Joyner started specifically with Trask, whose remarks after the Hall game were reiterated by Joyner. “LaMark Trask started doing the things he could do,” Joyner said. “We wanted him to use his ability around the basket instead of hanging around outside and trying to force himself to be a shooter. We tried working on his shooting early in the year, but we needed him to around the basket. We started posting him up on guards because he’s got good post moves. And he showed a knack for finding the ball. He had two huge offensive rebounds for us against Forrest City, and that’s what he kept doing. He started doing the things that would most benefit this team.”

Joyner also spoke highly of his point guards. Sophomore Antonio Washington pulled his game under control late in the year, and junior Tirrell Eskridge became one of the most talked about players no one knew about at the state tournament.
“One of the keys to this team’s resurgence was the point guards,” Joyner said. Tirrell grew up so much. I had more people at that tournament ask me about him than any other player.”

Joyner said the key to Riddles’ improvement was a commitment to getting in shape. “People say his shot was better and his footwork was better, but he always had all of that,” Joyner said. “What made the difference for him was his commitment to the physical training. He was able to move and maneuver a lot better and keep going longer because he was in shape. Another thing that helped us is that the guards finally realized that when the inside game is good, it makes the outside game better, and G always came through when they threw down in there.”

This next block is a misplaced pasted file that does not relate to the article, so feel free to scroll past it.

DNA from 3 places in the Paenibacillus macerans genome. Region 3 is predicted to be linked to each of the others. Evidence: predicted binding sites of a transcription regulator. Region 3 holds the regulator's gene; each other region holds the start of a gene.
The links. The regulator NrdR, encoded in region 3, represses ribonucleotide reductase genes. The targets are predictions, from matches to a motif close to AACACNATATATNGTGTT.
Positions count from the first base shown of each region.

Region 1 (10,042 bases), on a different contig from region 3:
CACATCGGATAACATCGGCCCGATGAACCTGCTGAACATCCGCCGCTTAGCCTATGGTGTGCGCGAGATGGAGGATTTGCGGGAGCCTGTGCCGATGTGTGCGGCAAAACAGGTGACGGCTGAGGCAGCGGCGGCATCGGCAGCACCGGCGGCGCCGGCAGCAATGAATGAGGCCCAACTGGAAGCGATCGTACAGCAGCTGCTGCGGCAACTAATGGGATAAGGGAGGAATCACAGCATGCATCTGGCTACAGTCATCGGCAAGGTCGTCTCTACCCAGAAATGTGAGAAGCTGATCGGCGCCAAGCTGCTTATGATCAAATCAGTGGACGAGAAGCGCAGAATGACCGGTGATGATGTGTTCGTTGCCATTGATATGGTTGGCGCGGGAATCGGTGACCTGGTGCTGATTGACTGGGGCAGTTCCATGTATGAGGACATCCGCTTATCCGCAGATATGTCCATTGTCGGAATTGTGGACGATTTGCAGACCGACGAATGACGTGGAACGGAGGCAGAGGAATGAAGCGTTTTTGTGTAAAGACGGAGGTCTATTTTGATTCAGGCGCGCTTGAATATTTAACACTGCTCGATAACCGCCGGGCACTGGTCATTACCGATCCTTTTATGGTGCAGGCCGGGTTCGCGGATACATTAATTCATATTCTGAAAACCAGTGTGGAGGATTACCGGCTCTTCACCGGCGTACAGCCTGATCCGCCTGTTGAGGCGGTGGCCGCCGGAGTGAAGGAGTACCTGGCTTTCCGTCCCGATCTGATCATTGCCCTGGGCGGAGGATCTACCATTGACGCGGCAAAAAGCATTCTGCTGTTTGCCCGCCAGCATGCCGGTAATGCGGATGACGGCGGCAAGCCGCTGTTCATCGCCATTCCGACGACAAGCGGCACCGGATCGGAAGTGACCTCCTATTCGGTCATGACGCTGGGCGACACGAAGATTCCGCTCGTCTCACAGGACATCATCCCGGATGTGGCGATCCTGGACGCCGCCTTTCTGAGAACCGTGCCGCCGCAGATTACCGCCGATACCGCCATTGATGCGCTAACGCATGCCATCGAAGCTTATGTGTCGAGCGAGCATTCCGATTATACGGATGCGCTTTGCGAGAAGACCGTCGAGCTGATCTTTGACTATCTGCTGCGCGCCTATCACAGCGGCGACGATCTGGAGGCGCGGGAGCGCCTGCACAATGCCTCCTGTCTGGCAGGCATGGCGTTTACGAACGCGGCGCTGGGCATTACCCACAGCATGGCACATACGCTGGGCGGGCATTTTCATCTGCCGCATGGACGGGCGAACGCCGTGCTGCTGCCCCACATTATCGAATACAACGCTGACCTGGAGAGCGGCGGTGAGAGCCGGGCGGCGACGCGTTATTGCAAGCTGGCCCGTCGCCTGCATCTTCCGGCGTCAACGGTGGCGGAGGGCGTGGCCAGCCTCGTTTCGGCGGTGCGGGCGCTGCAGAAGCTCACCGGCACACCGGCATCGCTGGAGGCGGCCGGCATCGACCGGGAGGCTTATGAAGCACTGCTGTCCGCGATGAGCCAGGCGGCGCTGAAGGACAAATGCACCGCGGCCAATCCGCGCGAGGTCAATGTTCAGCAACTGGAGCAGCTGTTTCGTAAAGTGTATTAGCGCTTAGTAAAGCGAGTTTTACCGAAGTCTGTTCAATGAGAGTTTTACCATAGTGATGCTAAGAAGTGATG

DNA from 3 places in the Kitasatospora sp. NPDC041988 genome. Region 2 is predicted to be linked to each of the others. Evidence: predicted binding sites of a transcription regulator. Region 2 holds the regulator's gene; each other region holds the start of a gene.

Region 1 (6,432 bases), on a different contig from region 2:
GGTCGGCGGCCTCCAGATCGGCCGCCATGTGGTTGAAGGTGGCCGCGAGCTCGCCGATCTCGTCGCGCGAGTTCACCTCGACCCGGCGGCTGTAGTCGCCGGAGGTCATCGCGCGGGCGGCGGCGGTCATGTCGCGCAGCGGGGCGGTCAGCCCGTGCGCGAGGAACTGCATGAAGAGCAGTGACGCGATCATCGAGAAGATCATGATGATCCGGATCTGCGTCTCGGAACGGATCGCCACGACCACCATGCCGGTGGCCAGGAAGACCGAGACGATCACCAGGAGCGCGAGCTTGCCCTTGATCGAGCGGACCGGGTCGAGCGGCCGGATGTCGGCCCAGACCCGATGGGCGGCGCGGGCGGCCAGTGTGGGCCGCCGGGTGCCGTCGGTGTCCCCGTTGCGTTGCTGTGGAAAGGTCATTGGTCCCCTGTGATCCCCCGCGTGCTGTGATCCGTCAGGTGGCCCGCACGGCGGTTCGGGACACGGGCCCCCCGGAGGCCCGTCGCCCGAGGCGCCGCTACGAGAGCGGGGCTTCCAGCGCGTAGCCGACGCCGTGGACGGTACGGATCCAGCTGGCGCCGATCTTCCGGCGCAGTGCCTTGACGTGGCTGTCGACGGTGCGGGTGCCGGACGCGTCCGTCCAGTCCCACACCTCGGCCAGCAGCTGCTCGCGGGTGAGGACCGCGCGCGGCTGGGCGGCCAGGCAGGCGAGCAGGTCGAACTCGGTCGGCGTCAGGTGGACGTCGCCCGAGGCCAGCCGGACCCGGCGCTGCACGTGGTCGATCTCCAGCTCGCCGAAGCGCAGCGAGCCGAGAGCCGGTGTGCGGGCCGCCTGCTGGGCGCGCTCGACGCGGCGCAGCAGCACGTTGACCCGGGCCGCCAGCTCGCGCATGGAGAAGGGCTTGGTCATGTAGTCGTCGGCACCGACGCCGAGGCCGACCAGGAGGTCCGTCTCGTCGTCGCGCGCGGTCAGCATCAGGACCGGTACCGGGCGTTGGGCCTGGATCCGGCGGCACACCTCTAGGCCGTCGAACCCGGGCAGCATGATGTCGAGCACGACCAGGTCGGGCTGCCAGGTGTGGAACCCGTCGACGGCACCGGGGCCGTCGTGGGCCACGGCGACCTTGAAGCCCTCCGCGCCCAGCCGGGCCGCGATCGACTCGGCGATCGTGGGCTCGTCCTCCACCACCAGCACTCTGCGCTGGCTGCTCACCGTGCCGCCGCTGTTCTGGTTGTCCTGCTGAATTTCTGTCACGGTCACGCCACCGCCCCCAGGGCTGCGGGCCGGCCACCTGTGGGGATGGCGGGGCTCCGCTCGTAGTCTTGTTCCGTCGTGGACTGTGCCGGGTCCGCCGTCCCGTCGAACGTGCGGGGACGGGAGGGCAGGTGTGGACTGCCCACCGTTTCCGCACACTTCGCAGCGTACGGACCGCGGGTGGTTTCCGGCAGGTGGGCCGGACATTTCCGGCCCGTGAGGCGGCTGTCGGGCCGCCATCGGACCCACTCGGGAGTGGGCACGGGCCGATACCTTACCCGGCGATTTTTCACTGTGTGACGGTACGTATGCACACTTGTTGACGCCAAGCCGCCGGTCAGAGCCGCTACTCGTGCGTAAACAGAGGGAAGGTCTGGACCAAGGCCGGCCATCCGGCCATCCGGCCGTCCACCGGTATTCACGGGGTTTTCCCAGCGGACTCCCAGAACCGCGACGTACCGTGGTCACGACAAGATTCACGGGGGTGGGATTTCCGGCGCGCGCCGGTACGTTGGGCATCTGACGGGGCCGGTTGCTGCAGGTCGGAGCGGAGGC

Senior Kajuan Watson led the team in scoring, was usually the one the team turned to when a big play was needed, but that was no surprise to Joyner from the beginning of the year.

“Kajuan was the only one on this team that had really been through the rigors of a whole season at this level of ball,” Joyner said. “He’s the only one that had been through the wars and he knew he had to be a leader on the floor and he did that.”
Joyner saved some is his highest praise for senior post player Norvel Gabriel, who did the little things that make a team good.
“Plain and simple, Gabe got the job done,” Joyner said. “He didn’t usually score a lot, but he did all the dirty work. He banged around with all those big boys in this league, led us in rebounding. He’d even start the break and get the assist. He got down and dirty and he got vocal late in the year. You take into account everything he did, that kid is a man. If you take him off this team, we don’t win 17 games, no way in the world. He made a huge different to this basketball team.”

One of the biggest advantages of getting to the semfinals was the experience it gave the younger players, even the ones that didn’t get on the court. Jacksonville loses seven seniors off this team, but has some talented underclassmen that Joyner is expecting to step up next season.

“Like I said, we’re trying to get this program used to be in this position. That’s why we brought all those young kids with us, to get that hunger. You get to see why you run all those miles and lift all those weights. You see the excitment of the kids on the bus and in pre-game. We’re trying to get this program used to being in that situation, and this team took a great big step for this program by accomplishing what it accomplished this year.”